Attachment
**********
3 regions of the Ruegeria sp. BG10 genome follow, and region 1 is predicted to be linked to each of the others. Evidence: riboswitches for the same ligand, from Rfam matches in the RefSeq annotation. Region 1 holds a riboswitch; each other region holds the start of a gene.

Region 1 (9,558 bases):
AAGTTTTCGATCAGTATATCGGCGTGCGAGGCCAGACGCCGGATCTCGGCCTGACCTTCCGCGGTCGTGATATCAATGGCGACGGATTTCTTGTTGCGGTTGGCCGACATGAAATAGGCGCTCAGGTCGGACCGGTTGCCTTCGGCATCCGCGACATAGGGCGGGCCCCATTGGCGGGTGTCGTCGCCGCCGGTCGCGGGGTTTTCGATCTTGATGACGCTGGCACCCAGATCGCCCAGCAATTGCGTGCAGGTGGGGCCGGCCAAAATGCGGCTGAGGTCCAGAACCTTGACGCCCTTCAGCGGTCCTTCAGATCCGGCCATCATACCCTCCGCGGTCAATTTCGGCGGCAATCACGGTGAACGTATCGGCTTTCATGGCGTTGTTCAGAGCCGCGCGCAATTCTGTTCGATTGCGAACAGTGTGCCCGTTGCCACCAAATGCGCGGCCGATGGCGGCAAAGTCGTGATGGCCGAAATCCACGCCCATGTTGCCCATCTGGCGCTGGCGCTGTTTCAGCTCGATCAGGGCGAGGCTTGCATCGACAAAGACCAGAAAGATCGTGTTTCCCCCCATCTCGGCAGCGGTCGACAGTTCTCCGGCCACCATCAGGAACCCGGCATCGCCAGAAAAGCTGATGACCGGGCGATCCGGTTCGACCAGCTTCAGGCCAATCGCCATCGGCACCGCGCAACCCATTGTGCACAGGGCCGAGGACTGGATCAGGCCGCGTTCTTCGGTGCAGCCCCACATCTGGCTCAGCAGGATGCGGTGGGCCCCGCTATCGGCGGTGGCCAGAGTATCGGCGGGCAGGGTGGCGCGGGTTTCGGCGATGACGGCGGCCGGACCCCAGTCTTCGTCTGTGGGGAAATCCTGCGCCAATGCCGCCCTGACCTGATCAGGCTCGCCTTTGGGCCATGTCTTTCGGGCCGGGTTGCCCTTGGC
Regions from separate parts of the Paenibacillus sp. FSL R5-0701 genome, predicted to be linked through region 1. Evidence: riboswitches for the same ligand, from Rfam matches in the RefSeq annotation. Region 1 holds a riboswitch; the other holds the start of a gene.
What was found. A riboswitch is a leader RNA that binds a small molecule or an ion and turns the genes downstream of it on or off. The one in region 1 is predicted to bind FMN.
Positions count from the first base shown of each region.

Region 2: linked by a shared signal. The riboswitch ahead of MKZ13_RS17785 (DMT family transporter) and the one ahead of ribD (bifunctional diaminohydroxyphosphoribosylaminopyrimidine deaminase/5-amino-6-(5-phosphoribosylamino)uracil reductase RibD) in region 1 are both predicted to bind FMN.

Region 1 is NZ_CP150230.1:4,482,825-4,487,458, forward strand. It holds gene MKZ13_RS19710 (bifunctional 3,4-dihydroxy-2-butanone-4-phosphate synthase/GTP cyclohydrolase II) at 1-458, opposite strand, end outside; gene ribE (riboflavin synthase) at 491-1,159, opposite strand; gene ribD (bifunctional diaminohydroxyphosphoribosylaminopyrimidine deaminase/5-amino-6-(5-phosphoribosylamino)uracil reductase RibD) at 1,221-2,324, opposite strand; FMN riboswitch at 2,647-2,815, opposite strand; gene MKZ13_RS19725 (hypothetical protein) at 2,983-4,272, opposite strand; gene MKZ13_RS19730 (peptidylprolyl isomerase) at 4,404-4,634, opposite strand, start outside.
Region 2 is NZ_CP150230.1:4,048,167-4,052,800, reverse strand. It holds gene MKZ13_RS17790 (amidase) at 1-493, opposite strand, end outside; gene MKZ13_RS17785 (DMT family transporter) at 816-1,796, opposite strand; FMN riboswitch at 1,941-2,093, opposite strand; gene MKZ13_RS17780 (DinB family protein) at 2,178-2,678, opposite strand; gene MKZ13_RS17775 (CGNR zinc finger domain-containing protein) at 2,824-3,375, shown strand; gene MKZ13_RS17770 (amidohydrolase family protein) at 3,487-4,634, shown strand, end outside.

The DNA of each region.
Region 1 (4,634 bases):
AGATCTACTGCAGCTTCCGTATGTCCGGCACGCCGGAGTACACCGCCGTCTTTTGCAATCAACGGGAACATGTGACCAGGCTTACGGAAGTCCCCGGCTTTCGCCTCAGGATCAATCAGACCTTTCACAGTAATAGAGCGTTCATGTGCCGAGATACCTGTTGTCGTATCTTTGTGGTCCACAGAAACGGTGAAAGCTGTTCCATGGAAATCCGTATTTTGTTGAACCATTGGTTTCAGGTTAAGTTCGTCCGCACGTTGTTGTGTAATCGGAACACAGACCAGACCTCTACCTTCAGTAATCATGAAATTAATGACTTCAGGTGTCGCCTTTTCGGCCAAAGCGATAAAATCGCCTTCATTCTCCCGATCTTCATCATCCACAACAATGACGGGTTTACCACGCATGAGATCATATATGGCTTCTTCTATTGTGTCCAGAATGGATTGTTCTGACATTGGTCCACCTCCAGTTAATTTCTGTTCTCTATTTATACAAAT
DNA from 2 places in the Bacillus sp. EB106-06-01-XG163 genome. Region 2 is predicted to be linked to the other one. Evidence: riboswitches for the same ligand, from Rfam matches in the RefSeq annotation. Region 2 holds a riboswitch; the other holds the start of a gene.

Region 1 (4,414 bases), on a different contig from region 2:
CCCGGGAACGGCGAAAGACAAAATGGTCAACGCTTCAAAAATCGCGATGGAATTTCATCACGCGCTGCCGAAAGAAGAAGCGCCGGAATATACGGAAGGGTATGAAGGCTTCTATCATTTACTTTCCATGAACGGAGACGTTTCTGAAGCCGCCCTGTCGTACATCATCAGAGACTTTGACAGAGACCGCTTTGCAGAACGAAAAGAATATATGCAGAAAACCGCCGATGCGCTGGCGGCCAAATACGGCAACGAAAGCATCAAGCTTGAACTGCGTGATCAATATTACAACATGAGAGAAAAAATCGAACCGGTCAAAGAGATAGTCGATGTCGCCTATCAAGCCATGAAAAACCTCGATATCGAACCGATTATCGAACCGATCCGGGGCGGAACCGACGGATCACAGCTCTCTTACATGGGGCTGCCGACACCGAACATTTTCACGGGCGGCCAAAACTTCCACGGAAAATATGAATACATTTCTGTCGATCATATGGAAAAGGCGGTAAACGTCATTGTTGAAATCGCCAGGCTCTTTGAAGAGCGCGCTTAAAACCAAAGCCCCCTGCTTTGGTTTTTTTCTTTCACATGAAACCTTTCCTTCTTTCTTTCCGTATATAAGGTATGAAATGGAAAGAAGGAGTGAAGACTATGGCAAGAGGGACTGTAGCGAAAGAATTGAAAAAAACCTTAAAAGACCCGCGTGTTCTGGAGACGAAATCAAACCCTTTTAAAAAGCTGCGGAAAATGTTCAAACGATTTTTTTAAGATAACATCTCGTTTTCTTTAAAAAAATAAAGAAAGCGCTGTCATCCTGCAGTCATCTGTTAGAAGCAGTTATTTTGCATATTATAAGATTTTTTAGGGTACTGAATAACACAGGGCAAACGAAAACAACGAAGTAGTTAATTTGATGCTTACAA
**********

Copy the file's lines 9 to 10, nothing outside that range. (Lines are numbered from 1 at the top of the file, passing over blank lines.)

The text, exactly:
Region 2 is NZ_CP150230.1:4,048,167-4,052,800, reverse strand. It holds gene MKZ13_RS17790 (amidase) at 1-493, opposite strand, end outside; gene MKZ13_RS17785 (DMT family transporter) at 816-1,796, opposite strand; FMN riboswitch at 1,941-2,093, opposite strand; gene MKZ13_RS17780 (DinB family protein) at 2,178-2,678, opposite strand; gene MKZ13_RS17775 (CGNR zinc finger domain-containing protein) at 2,824-3,375, shown strand; gene MKZ13_RS17770 (amidohydrolase family protein) at 3,487-4,634, shown strand, end outside.

The DNA of each region.